With summer just around the corner, Watch For Wildlife is preparing for another season of educating drivers. The program, run by Sierra Club Canada Foundation, aims to reduce wildlife-vehicle collisions and increase awareness of the adverse impacts roads have on different animal species.
“The warmer weather means more people and more wildlife are on the move,” says Kristin Elton, Watch For Wildlife’s Program Coordinator. “While both residents and visitors alike travel to explore what the maritime region has to offer, the animals are out & busy, too. Whether it’s raising young, seeking out the best browsing sights, or making their annual breeding migration, these animals have things to do!”
A deer slowly crosses a dirt road. Photo courtesy of Ian Murray of Wallace River Photography.
As such, the program is encouraging the public to keep these active wildlife in mind, and adjust driving accordingly. In addition to always scanning ahead, watching your speed, and breaking to slow down when safe to do so, collision-prevention tips for this time of year include:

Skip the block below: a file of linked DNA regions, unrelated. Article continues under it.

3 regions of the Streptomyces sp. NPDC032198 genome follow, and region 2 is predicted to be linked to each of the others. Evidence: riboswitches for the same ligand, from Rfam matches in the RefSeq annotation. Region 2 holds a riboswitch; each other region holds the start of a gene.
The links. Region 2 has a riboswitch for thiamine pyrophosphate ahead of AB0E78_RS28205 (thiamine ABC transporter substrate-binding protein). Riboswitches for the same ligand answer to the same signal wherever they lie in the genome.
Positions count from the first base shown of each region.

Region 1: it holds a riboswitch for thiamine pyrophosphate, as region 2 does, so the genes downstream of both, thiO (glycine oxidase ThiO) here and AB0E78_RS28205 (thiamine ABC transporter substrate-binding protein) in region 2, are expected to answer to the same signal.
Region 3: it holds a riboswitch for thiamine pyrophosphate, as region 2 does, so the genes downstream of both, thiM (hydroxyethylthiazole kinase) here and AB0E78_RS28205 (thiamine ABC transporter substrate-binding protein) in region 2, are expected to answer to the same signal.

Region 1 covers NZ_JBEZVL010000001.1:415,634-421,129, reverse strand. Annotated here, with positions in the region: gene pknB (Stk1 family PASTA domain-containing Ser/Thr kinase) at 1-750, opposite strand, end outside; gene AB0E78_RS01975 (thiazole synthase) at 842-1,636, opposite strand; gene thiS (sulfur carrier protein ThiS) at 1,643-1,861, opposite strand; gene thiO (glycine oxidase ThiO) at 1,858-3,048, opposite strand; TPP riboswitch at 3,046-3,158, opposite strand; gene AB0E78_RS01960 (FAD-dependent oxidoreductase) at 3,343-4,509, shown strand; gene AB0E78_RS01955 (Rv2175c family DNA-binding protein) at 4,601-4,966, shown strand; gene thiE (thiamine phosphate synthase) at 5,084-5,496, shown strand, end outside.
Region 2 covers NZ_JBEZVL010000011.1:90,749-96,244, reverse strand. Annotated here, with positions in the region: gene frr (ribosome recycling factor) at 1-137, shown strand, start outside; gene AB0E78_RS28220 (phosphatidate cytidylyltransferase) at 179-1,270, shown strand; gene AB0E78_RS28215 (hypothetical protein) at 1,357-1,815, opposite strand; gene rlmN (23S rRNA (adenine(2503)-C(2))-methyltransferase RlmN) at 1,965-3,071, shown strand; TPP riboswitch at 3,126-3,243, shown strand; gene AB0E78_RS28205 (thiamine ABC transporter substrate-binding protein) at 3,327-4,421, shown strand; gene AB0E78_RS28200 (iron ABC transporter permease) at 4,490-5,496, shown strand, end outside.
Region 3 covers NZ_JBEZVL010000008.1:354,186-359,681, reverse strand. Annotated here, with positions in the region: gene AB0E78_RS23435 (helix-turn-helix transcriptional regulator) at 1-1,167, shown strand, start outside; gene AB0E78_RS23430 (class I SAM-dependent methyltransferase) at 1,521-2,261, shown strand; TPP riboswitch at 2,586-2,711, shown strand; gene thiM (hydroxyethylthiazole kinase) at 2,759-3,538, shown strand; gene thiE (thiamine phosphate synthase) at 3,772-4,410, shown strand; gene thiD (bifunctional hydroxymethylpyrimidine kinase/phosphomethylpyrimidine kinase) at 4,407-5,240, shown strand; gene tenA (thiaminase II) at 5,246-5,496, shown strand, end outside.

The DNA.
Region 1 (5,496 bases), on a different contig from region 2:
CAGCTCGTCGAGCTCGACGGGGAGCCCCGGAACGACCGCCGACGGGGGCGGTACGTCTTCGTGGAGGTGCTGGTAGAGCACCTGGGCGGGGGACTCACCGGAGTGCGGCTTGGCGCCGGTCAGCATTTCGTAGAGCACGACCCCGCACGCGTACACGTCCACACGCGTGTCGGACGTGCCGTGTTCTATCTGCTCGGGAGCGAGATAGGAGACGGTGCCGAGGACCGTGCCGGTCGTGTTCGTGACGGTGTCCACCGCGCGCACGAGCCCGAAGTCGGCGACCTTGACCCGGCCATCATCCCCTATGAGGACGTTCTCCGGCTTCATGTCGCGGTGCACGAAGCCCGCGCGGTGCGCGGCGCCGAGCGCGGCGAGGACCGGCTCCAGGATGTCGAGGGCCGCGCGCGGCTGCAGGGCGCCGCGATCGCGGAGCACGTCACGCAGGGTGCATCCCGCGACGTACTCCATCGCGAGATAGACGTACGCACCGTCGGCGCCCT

Looking out for any babies if you see an adult animal on the road (there can be stragglers!)
Do not throw your road-trip garbage - including biodegradables - onto the side of the road, as this attracts animals and their prey to the roadway.
Yes, you can help a turtle cross the road if safe to do so, but always take it in the direction it is heading! If you see a turtle laying eggs on the gravel shoulder, let your local road authority know.
Watch out for lower profile animals like frogs, snakes, and salamanders who seek out the warm pavement to bask. These animals also tend to migrate all at once, so be on the lookout for multiple.
Watch For Wildlife will be kicking things off at the Atlantic Wildlife Festival in Amherst this weekend - June 15th & 16th - and will be at the Garrison Night Market in Fredericton Thursday June 20th.
Individuals and groups are encouraged to reach out to Watch For Wildlife if they have any questions or particular local concerns regarding wildlife and road issues. You can visit their website at www.watchforwildlife.ca or email email@example.com for more information.
Kristin Elton is Watch For Wildlife’s Program Coordinator. She has a M.E.S degree in Planning from the University of Waterloo and expertise in road ecology, environmental education, and community outreach. She is located in Fredericton, NB.
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